NSW will roll out Pfizer-produced COVID-19 vaccinations for children between five and 11 years from next week.
The vaccine is a special formulation and will be delivered in doses small enough to generate an immune response that's as strong as a full adult dose.
The children will be given two doses eight weeks apart with the aim of preventing them from developing severe illness or transmitting the virus to another person.
"We know it's safe," NSW Chief Paediatrician Matthew O'Meara said on Wednesday.
"It's been tested in thousands of children in clinical trials and millions of doses of first and second doses have been given in other countries."
Dr O'Meara said any side effects were minor.
"Many kids complain about a bit of a sore arm for a day or two afterwards," he said.
"But the headache, muscle ache, fever, chills and nausea ... is pretty uncommon in children and can be managed with the usual pain-relieving medications."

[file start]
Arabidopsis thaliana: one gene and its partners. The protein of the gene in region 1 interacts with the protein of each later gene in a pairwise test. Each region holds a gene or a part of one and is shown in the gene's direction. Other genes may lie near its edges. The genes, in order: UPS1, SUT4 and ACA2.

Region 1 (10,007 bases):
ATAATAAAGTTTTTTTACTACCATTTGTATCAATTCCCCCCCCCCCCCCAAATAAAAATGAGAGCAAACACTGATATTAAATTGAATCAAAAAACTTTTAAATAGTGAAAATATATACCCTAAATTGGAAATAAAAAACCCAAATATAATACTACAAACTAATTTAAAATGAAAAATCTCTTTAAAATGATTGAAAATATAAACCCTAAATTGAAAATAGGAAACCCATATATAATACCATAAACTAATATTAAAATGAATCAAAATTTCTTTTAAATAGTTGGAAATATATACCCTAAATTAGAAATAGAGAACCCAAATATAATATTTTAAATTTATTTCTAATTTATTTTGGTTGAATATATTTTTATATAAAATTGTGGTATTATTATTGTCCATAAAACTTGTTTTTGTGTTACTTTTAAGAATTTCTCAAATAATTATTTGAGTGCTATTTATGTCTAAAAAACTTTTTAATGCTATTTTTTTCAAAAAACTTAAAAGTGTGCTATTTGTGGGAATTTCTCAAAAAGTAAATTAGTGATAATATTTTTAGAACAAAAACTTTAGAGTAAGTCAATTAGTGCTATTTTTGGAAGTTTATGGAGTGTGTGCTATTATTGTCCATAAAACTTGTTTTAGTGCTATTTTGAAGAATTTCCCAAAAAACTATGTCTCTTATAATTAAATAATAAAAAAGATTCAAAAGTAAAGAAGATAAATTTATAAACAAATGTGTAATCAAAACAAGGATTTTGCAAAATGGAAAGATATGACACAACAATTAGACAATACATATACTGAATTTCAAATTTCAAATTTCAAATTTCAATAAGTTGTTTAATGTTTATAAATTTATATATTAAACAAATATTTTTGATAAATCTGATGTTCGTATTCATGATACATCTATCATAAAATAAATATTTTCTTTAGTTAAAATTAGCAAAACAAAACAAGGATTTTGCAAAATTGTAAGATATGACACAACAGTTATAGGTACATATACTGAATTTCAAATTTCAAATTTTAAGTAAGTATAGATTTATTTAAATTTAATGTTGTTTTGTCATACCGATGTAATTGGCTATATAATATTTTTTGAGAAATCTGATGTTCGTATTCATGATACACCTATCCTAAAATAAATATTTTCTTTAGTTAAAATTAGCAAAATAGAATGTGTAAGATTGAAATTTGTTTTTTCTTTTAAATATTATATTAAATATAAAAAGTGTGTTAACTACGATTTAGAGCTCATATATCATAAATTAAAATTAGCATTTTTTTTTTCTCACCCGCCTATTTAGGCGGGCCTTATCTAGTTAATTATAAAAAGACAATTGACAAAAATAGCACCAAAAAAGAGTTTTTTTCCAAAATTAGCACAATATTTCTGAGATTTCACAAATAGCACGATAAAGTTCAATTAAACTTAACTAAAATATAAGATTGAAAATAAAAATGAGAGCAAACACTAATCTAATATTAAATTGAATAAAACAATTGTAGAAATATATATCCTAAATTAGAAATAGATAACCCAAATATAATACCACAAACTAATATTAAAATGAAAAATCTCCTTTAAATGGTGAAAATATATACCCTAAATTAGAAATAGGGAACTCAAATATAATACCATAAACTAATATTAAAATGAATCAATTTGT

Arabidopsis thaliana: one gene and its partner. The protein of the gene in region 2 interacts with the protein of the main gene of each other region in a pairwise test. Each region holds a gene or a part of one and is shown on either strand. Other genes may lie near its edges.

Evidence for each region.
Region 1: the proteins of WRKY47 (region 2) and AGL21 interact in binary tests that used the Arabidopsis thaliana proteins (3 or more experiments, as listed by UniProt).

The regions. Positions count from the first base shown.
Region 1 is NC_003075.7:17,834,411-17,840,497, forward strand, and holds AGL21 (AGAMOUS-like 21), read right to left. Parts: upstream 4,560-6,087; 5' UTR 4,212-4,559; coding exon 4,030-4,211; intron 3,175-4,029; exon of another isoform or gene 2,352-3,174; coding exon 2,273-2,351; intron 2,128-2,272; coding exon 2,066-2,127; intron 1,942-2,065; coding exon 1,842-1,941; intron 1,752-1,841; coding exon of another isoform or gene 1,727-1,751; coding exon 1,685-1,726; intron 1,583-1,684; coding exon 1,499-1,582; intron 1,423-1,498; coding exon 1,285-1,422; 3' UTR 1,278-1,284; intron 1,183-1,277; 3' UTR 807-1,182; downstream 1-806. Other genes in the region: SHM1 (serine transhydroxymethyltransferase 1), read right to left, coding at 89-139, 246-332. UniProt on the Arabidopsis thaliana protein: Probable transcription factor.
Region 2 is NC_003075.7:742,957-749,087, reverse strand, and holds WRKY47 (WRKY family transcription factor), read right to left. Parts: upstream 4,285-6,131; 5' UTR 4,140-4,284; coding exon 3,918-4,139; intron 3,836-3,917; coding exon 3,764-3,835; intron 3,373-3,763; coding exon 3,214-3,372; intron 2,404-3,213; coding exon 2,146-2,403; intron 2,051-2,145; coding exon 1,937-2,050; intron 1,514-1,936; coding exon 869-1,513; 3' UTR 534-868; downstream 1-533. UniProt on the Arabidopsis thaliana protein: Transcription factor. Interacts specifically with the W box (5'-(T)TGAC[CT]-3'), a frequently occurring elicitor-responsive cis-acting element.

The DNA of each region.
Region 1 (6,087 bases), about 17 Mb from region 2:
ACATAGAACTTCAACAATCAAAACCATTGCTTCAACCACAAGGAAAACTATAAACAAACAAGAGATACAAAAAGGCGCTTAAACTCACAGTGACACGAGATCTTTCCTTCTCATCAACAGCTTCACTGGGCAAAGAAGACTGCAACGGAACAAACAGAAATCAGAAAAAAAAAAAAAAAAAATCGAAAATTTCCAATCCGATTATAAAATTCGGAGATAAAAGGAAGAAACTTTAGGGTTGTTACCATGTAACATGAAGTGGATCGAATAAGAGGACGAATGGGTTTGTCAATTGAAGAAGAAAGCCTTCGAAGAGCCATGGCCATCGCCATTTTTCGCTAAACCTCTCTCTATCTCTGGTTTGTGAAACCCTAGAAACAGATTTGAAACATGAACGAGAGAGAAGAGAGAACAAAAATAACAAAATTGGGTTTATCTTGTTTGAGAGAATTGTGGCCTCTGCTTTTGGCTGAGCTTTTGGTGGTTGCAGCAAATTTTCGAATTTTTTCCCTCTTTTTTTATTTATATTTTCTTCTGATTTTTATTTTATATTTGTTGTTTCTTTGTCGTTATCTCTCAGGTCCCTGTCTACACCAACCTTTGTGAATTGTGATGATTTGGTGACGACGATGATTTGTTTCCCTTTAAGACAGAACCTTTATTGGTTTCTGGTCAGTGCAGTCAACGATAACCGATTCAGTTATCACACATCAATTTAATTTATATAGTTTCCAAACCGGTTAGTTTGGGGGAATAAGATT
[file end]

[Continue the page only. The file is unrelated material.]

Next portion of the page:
Dr O'Meara acknowledged parents may be weighing up the risks and benefits of giving a young child a vaccine but stressed COVID-19 was usually mild in children.
"In fact, many children will have no symptoms at all and a large number will have mild symptoms of a cough, cold, runny nose and fever that lasts up to five days."
But some children can become seriously ill and require hospitalisation if they aren't vaccinated. About one or two in every 100 would need to go to hospital and one in 1000 would end up in intensive care.
"We expect those numbers to be lower with the Omicron strain but it's still not an entirely benign disease," Dr O'Meara said.
Premier Dominic Premier says the rollout will ensure schools open on time for the first day of the new term in 2022.
"We want a seamless transition back into the school year," he added.
Currently, vaccinations are offered to children aged 12 to 15 and so far 81.4 per cent have had their first dose and 78 per cent have had two.
In the 16 years and older cohort - which includes adults - 95 per cent have had one dose and 93.6 per cent have had two.
NSW Health Deputy Secretary Susan Pearce said the vaccine take-up in the 12-15 years group had been "really rapid" and she'd like to see the same again in the five- to 11-year-old cohort.
Australian Associated Press